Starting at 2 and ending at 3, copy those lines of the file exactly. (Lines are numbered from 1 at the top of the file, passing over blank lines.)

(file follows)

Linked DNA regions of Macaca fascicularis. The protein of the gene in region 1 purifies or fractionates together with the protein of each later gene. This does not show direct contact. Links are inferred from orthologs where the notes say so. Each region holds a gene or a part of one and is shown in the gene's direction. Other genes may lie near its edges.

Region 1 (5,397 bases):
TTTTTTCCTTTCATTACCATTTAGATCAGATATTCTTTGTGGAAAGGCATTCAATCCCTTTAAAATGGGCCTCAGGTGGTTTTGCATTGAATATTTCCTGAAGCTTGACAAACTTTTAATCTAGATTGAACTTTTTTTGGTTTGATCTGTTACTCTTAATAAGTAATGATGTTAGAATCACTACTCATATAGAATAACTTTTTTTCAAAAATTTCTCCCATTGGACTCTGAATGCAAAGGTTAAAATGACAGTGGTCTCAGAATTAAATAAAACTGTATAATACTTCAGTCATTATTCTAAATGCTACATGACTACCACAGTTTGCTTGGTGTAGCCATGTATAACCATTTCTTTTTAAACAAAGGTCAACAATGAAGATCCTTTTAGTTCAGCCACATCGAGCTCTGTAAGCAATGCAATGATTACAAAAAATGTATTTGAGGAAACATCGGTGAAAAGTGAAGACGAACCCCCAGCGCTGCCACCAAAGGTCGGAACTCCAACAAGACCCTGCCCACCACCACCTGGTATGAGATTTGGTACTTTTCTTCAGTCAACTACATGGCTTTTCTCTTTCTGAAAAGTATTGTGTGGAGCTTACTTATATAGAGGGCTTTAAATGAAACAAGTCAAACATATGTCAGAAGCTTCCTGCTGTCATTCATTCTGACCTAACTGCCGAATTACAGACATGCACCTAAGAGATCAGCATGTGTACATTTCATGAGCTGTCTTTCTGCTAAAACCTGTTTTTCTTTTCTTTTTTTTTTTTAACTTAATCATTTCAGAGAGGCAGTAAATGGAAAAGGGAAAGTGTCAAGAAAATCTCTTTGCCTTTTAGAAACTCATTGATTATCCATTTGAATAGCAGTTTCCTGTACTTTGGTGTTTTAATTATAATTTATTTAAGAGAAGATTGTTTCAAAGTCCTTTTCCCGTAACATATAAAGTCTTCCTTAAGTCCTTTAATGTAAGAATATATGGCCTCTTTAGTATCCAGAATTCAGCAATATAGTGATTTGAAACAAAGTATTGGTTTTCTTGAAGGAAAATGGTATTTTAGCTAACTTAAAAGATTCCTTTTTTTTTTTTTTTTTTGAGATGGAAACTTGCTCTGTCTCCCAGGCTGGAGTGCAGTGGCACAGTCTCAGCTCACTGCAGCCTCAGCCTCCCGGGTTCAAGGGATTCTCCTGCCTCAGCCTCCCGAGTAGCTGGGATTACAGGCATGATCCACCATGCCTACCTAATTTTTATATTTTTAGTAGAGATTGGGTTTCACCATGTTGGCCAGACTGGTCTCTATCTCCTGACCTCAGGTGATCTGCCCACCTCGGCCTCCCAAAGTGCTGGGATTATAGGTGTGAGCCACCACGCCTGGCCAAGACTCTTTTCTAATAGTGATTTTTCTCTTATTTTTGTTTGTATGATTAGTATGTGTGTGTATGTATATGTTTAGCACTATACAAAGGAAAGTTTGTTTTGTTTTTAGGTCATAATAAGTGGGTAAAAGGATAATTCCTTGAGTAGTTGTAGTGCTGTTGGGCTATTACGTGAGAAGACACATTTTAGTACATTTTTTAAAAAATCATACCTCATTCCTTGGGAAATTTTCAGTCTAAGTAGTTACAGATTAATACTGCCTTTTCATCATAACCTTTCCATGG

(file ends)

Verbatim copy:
Region 1 (5,397 bases):
TTTTTTCCTTTCATTACCATTTAGATCAGATATTCTTTGTGGAAAGGCATTCAATCCCTTTAAAATGGGCCTCAGGTGGTTTTGCATTGAATATTTCCTGAAGCTTGACAAACTTTTAATCTAGATTGAACTTTTTTTGGTTTGATCTGTTACTCTTAATAAGTAATGATGTTAGAATCACTACTCATATAGAATAACTTTTTTTCAAAAATTTCTCCCATTGGACTCTGAATGCAAAGGTTAAAATGACAGTGGTCTCAGAATTAAATAAAACTGTATAATACTTCAGTCATTATTCTAAATGCTACATGACTACCACAGTTTGCTTGGTGTAGCCATGTATAACCATTTCTTTTTAAACAAAGGTCAACAATGAAGATCCTTTTAGTTCAGCCACATCGAGCTCTGTAAGCAATGCAATGATTACAAAAAATGTATTTGAGGAAACATCGGTGAAAAGTGAAGACGAACCCCCAGCGCTGCCACCAAAGGTCGGAACTCCAACAAGACCCTGCCCACCACCACCTGGTATGAGATTTGGTACTTTTCTTCAGTCAACTACATGGCTTTTCTCTTTCTGAAAAGTATTGTGTGGAGCTTACTTATATAGAGGGCTTTAAATGAAACAAGTCAAACATATGTCAGAAGCTTCCTGCTGTCATTCATTCTGACCTAACTGCCGAATTACAGACATGCACCTAAGAGATCAGCATGTGTACATTTCATGAGCTGTCTTTCTGCTAAAACCTGTTTTTCTTTTCTTTTTTTTTTTTAACTTAATCATTTCAGAGAGGCAGTAAATGGAAAAGGGAAAGTGTCAAGAAAATCTCTTTGCCTTTTAGAAACTCATTGATTATCCATTTGAATAGCAGTTTCCTGTACTTTGGTGTTTTAATTATAATTTATTTAAGAGAAGATTGTTTCAAAGTCCTTTTCCCGTAACATATAAAGTCTTCCTTAAGTCCTTTAATGTAAGAATATATGGCCTCTTTAGTATCCAGAATTCAGCAATATAGTGATTTGAAACAAAGTATTGGTTTTCTTGAAGGAAAATGGTATTTTAGCTAACTTAAAAGATTCCTTTTTTTTTTTTTTTTTTGAGATGGAAACTTGCTCTGTCTCCCAGGCTGGAGTGCAGTGGCACAGTCTCAGCTCACTGCAGCCTCAGCCTCCCGGGTTCAAGGGATTCTCCTGCCTCAGCCTCCCGAGTAGCTGGGATTACAGGCATGATCCACCATGCCTACCTAATTTTTATATTTTTAGTAGAGATTGGGTTTCACCATGTTGGCCAGACTGGTCTCTATCTCCTGACCTCAGGTGATCTGCCCACCTCGGCCTCCCAAAGTGCTGGGATTATAGGTGTGAGCCACCACGCCTGGCCAAGACTCTTTTCTAATAGTGATTTTTCTCTTATTTTTGTTTGTATGATTAGTATGTGTGTGTATGTATATGTTTAGCACTATACAAAGGAAAGTTTGTTTTGTTTTTAGGTCATAATAAGTGGGTAAAAGGATAATTCCTTGAGTAGTTGTAGTGCTGTTGGGCTATTACGTGAGAAGACACATTTTAGTACATTTTTTAAAAAATCATACCTCATTCCTTGGGAAATTTTCAGTCTAAGTAGTTACAGATTAATACTGCCTTTTCATCATAACCTTTCCATGG